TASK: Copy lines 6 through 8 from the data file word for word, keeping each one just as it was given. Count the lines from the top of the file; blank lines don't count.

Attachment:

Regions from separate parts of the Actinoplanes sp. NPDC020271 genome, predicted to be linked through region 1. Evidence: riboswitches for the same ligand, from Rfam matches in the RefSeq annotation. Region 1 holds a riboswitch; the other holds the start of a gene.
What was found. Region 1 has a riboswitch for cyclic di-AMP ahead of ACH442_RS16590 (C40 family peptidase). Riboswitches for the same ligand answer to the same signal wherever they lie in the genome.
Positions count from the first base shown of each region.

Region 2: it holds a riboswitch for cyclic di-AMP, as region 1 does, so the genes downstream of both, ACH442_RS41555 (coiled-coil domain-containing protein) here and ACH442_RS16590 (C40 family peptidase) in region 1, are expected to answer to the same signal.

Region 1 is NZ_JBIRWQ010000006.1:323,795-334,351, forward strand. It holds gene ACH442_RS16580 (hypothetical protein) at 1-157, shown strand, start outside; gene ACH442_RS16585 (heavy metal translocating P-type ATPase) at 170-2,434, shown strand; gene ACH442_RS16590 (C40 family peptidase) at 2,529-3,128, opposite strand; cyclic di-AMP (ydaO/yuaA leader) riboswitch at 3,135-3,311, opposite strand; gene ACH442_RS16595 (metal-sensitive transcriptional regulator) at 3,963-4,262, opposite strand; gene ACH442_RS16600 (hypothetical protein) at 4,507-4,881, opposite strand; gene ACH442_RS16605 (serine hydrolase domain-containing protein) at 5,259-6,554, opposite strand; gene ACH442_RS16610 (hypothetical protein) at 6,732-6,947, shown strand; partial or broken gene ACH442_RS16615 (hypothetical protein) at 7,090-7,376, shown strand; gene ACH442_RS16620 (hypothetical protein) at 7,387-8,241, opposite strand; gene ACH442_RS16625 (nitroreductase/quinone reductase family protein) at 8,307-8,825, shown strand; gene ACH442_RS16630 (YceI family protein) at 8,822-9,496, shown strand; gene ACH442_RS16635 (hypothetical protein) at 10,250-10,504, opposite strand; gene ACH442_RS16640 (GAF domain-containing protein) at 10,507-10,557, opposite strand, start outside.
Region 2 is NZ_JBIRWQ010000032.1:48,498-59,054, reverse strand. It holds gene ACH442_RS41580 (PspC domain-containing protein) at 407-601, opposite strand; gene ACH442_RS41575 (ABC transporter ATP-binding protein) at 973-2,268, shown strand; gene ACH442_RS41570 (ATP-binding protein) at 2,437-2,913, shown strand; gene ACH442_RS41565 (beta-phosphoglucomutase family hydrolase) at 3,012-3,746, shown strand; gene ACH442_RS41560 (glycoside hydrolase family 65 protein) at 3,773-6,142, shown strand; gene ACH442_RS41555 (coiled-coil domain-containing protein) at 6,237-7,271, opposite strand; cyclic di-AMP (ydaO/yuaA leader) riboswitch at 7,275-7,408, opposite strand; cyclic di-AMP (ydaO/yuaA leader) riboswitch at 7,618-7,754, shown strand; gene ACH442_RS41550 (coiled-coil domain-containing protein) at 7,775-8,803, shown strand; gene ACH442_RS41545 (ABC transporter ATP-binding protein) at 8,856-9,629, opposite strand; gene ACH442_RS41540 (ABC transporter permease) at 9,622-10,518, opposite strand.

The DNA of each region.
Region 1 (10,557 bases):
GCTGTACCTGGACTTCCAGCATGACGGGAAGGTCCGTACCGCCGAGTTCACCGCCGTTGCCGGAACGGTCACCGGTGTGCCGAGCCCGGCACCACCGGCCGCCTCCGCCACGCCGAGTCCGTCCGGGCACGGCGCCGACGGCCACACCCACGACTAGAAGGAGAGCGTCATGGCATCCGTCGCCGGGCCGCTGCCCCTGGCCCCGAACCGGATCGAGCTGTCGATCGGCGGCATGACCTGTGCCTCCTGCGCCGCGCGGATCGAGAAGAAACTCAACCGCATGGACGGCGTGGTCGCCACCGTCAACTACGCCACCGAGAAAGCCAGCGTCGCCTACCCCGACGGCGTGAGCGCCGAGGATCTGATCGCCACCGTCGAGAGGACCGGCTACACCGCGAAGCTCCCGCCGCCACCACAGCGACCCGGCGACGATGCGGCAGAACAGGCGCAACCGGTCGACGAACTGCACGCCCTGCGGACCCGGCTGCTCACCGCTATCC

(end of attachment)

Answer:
Region 2 is NZ_JBIRWQ010000032.1:48,498-59,054, reverse strand. It holds gene ACH442_RS41580 (PspC domain-containing protein) at 407-601, opposite strand; gene ACH442_RS41575 (ABC transporter ATP-binding protein) at 973-2,268, shown strand; gene ACH442_RS41570 (ATP-binding protein) at 2,437-2,913, shown strand; gene ACH442_RS41565 (beta-phosphoglucomutase family hydrolase) at 3,012-3,746, shown strand; gene ACH442_RS41560 (glycoside hydrolase family 65 protein) at 3,773-6,142, shown strand; gene ACH442_RS41555 (coiled-coil domain-containing protein) at 6,237-7,271, opposite strand; cyclic di-AMP (ydaO/yuaA leader) riboswitch at 7,275-7,408, opposite strand; cyclic di-AMP (ydaO/yuaA leader) riboswitch at 7,618-7,754, shown strand; gene ACH442_RS41550 (coiled-coil domain-containing protein) at 7,775-8,803, shown strand; gene ACH442_RS41545 (ABC transporter ATP-binding protein) at 8,856-9,629, opposite strand; gene ACH442_RS41540 (ABC transporter permease) at 9,622-10,518, opposite strand.

The DNA of each region.
Region 1 (10,557 bases):